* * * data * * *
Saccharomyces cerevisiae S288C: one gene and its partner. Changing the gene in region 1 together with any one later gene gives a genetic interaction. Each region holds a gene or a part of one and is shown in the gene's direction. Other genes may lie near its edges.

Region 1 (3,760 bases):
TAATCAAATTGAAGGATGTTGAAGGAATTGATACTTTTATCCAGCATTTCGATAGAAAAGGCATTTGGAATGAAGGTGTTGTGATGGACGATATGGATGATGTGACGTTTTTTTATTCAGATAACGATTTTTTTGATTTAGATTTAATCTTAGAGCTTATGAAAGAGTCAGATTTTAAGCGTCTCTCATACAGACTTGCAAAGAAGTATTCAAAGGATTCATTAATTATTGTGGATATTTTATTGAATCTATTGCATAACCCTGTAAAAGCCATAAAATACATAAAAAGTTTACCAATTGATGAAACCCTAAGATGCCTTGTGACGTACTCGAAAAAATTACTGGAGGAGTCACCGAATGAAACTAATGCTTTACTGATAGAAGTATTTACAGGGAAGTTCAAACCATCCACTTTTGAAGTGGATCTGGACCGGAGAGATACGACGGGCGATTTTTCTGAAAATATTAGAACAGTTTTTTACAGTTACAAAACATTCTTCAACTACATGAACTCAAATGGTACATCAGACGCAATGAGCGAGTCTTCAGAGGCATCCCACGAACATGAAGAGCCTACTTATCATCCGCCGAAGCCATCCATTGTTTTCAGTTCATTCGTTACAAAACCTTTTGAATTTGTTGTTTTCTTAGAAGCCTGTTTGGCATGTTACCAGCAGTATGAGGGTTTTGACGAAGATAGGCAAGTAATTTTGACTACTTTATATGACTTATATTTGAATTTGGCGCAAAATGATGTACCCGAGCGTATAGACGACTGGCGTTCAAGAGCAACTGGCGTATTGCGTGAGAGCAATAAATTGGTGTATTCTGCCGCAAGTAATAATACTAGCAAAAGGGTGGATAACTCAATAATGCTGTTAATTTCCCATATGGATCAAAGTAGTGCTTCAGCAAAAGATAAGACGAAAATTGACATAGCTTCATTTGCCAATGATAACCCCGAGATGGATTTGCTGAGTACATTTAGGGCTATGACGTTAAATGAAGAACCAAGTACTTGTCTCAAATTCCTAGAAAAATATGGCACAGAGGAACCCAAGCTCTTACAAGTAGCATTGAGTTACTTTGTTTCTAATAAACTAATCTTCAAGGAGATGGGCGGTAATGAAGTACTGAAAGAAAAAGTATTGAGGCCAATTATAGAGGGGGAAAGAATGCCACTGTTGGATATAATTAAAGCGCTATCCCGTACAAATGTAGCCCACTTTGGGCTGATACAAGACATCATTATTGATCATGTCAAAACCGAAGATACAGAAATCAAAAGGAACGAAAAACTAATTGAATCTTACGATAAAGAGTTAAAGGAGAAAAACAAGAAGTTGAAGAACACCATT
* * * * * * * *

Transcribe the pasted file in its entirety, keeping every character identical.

Saccharomyces cerevisiae S288C: one gene and its partner. Changing the gene in region 1 together with any one later gene gives a genetic interaction. Each region holds a gene or a part of one and is shown in the gene's direction. Other genes may lie near its edges.

Region 1 (3,760 bases):
TAATCAAATTGAAGGATGTTGAAGGAATTGATACTTTTATCCAGCATTTCGATAGAAAAGGCATTTGGAATGAAGGTGTTGTGATGGACGATATGGATGATGTGACGTTTTTTTATTCAGATAACGATTTTTTTGATTTAGATTTAATCTTAGAGCTTATGAAAGAGTCAGATTTTAAGCGTCTCTCATACAGACTTGCAAAGAAGTATTCAAAGGATTCATTAATTATTGTGGATATTTTATTGAATCTATTGCATAACCCTGTAAAAGCCATAAAATACATAAAAAGTTTACCAATTGATGAAACCCTAAGATGCCTTGTGACGTACTCGAAAAAATTACTGGAGGAGTCACCGAATGAAACTAATGCTTTACTGATAGAAGTATTTACAGGGAAGTTCAAACCATCCACTTTTGAAGTGGATCTGGACCGGAGAGATACGACGGGCGATTTTTCTGAAAATATTAGAACAGTTTTTTACAGTTACAAAACATTCTTCAACTACATGAACTCAAATGGTACATCAGACGCAATGAGCGAGTCTTCAGAGGCATCCCACGAACATGAAGAGCCTACTTATCATCCGCCGAAGCCATCCATTGTTTTCAGTTCATTCGTTACAAAACCTTTTGAATTTGTTGTTTTCTTAGAAGCCTGTTTGGCATGTTACCAGCAGTATGAGGGTTTTGACGAAGATAGGCAAGTAATTTTGACTACTTTATATGACTTATATTTGAATTTGGCGCAAAATGATGTACCCGAGCGTATAGACGACTGGCGTTCAAGAGCAACTGGCGTATTGCGTGAGAGCAATAAATTGGTGTATTCTGCCGCAAGTAATAATACTAGCAAAAGGGTGGATAACTCAATAATGCTGTTAATTTCCCATATGGATCAAAGTAGTGCTTCAGCAAAAGATAAGACGAAAATTGACATAGCTTCATTTGCCAATGATAACCCCGAGATGGATTTGCTGAGTACATTTAGGGCTATGACGTTAAATGAAGAACCAAGTACTTGTCTCAAATTCCTAGAAAAATATGGCACAGAGGAACCCAAGCTCTTACAAGTAGCATTGAGTTACTTTGTTTCTAATAAACTAATCTTCAAGGAGATGGGCGGTAATGAAGTACTGAAAGAAAAAGTATTGAGGCCAATTATAGAGGGGGAAAGAATGCCACTGTTGGATATAATTAAAGCGCTATCCCGTACAAATGTAGCCCACTTTGGGCTGATACAAGACATCATTATTGATCATGTCAAAACCGAAGATACAGAAATCAAAAGGAACGAAAAACTAATTGAATCTTACGATAAAGAGTTAAAGGAGAAAAACAAGAAGTTGAAGAACACCATT